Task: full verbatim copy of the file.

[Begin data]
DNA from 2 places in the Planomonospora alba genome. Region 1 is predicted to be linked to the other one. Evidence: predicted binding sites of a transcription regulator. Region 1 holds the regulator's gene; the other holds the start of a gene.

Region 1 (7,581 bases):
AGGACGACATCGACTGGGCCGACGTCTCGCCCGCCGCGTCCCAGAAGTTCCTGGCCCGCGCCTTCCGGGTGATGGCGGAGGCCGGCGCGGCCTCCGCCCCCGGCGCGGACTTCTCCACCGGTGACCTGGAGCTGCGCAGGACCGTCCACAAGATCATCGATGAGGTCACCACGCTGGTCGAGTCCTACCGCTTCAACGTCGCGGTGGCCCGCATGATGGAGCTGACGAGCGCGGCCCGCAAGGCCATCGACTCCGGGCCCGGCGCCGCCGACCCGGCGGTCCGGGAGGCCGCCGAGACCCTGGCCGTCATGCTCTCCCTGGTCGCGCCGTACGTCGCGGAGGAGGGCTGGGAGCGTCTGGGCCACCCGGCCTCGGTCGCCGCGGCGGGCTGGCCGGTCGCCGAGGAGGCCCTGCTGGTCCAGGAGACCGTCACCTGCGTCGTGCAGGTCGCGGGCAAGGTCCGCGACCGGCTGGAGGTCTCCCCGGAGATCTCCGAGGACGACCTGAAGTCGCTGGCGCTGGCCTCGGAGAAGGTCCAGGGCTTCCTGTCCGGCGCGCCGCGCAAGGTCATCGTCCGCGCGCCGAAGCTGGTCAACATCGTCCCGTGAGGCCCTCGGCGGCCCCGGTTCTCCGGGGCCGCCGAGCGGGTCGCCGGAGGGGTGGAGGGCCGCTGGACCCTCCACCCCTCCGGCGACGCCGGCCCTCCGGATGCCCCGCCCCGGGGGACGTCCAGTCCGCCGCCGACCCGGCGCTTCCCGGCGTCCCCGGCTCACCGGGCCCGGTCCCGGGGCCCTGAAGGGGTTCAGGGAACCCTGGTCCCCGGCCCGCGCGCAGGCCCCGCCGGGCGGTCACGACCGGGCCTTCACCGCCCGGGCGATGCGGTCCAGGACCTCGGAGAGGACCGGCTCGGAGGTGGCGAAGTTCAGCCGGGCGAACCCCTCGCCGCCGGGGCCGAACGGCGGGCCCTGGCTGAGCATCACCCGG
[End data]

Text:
DNA from 2 places in the Planomonospora alba genome. Region 1 is predicted to be linked to the other one. Evidence: predicted binding sites of a transcription regulator. Region 1 holds the regulator's gene; the other holds the start of a gene.

Region 1 (7,581 bases):
AGGACGACATCGACTGGGCCGACGTCTCGCCCGCCGCGTCCCAGAAGTTCCTGGCCCGCGCCTTCCGGGTGATGGCGGAGGCCGGCGCGGCCTCCGCCCCCGGCGCGGACTTCTCCACCGGTGACCTGGAGCTGCGCAGGACCGTCCACAAGATCATCGATGAGGTCACCACGCTGGTCGAGTCCTACCGCTTCAACGTCGCGGTGGCCCGCATGATGGAGCTGACGAGCGCGGCCCGCAAGGCCATCGACTCCGGGCCCGGCGCCGCCGACCCGGCGGTCCGGGAGGCCGCCGAGACCCTGGCCGTCATGCTCTCCCTGGTCGCGCCGTACGTCGCGGAGGAGGGCTGGGAGCGTCTGGGCCACCCGGCCTCGGTCGCCGCGGCGGGCTGGCCGGTCGCCGAGGAGGCCCTGCTGGTCCAGGAGACCGTCACCTGCGTCGTGCAGGTCGCGGGCAAGGTCCGCGACCGGCTGGAGGTCTCCCCGGAGATCTCCGAGGACGACCTGAAGTCGCTGGCGCTGGCCTCGGAGAAGGTCCAGGGCTTCCTGTCCGGCGCGCCGCGCAAGGTCATCGTCCGCGCGCCGAAGCTGGTCAACATCGTCCCGTGAGGCCCTCGGCGGCCCCGGTTCTCCGGGGCCGCCGAGCGGGTCGCCGGAGGGGTGGAGGGCCGCTGGACCCTCCACCCCTCCGGCGACGCCGGCCCTCCGGATGCCCCGCCCCGGGGGACGTCCAGTCCGCCGCCGACCCGGCGCTTCCCGGCGTCCCCGGCTCACCGGGCCCGGTCCCGGGGCCCTGAAGGGGTTCAGGGAACCCTGGTCCCCGGCCCGCGCGCAGGCCCCGCCGGGCGGTCACGACCGGGCCTTCACCGCCCGGGCGATGCGGTCCAGGACCTCGGAGAGGACCGGCTCGGAGGTGGCGAAGTTCAGCCGGGCGAACCCCTCGCCGCCGGGGCCGAACGGCGGGCCCTGGCTGAGCATCACCCGG